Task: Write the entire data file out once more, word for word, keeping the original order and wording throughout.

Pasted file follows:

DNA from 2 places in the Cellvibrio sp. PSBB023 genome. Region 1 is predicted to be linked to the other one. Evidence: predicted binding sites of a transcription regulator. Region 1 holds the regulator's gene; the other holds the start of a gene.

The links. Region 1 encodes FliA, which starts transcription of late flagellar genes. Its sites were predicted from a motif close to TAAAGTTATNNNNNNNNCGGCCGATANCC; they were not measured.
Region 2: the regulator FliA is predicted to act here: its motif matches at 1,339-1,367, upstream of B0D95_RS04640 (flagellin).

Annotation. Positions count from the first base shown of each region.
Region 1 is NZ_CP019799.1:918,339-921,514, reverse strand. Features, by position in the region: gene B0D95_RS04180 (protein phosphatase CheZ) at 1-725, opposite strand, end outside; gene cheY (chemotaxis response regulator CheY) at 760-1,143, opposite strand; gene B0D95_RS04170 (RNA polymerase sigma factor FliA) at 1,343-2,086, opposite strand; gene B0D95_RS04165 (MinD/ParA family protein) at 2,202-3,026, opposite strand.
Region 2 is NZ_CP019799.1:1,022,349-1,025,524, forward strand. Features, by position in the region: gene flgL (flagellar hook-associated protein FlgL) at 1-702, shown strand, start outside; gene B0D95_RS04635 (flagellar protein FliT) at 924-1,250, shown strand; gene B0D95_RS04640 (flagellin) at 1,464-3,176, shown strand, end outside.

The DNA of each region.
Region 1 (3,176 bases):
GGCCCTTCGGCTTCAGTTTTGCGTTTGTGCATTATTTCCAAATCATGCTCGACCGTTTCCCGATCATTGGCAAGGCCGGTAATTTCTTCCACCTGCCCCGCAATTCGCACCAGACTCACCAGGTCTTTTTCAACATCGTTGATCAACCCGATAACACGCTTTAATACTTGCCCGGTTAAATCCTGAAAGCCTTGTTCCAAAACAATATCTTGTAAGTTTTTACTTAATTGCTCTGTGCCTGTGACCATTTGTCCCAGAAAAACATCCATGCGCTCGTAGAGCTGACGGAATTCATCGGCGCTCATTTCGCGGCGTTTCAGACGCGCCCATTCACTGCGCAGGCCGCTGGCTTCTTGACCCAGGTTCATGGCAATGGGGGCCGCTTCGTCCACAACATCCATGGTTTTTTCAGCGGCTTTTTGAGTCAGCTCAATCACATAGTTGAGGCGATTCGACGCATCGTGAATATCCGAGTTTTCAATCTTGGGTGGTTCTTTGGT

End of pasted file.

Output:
DNA from 2 places in the Cellvibrio sp. PSBB023 genome. Region 1 is predicted to be linked to the other one. Evidence: predicted binding sites of a transcription regulator. Region 1 holds the regulator's gene; the other holds the start of a gene.

The links. Region 1 encodes FliA, which starts transcription of late flagellar genes. Its sites were predicted from a motif close to TAAAGTTATNNNNNNNNCGGCCGATANCC; they were not measured.
Region 2: the regulator FliA is predicted to act here: its motif matches at 1,339-1,367, upstream of B0D95_RS04640 (flagellin).

Annotation. Positions count from the first base shown of each region.
Region 1 is NZ_CP019799.1:918,339-921,514, reverse strand. Features, by position in the region: gene B0D95_RS04180 (protein phosphatase CheZ) at 1-725, opposite strand, end outside; gene cheY (chemotaxis response regulator CheY) at 760-1,143, opposite strand; gene B0D95_RS04170 (RNA polymerase sigma factor FliA) at 1,343-2,086, opposite strand; gene B0D95_RS04165 (MinD/ParA family protein) at 2,202-3,026, opposite strand.
Region 2 is NZ_CP019799.1:1,022,349-1,025,524, forward strand. Features, by position in the region: gene flgL (flagellar hook-associated protein FlgL) at 1-702, shown strand, start outside; gene B0D95_RS04635 (flagellar protein FliT) at 924-1,250, shown strand; gene B0D95_RS04640 (flagellin) at 1,464-3,176, shown strand, end outside.

The DNA of each region.
Region 1 (3,176 bases):
GGCCCTTCGGCTTCAGTTTTGCGTTTGTGCATTATTTCCAAATCATGCTCGACCGTTTCCCGATCATTGGCAAGGCCGGTAATTTCTTCCACCTGCCCCGCAATTCGCACCAGACTCACCAGGTCTTTTTCAACATCGTTGATCAACCCGATAACACGCTTTAATACTTGCCCGGTTAAATCCTGAAAGCCTTGTTCCAAAACAATATCTTGTAAGTTTTTACTTAATTGCTCTGTGCCTGTGACCATTTGTCCCAGAAAAACATCCATGCGCTCGTAGAGCTGACGGAATTCATCGGCGCTCATTTCGCGGCGTTTCAGACGCGCCCATTCACTGCGCAGGCCGCTGGCTTCTTGACCCAGGTTCATGGCAATGGGGGCCGCTTCGTCCACAACATCCATGGTTTTTTCAGCGGCTTTTTGAGTCAGCTCAATCACATAGTTGAGGCGATTCGACGCATCGTGAATATCCGAGTTTTCAATCTTGGGTGGTTCTTTGGT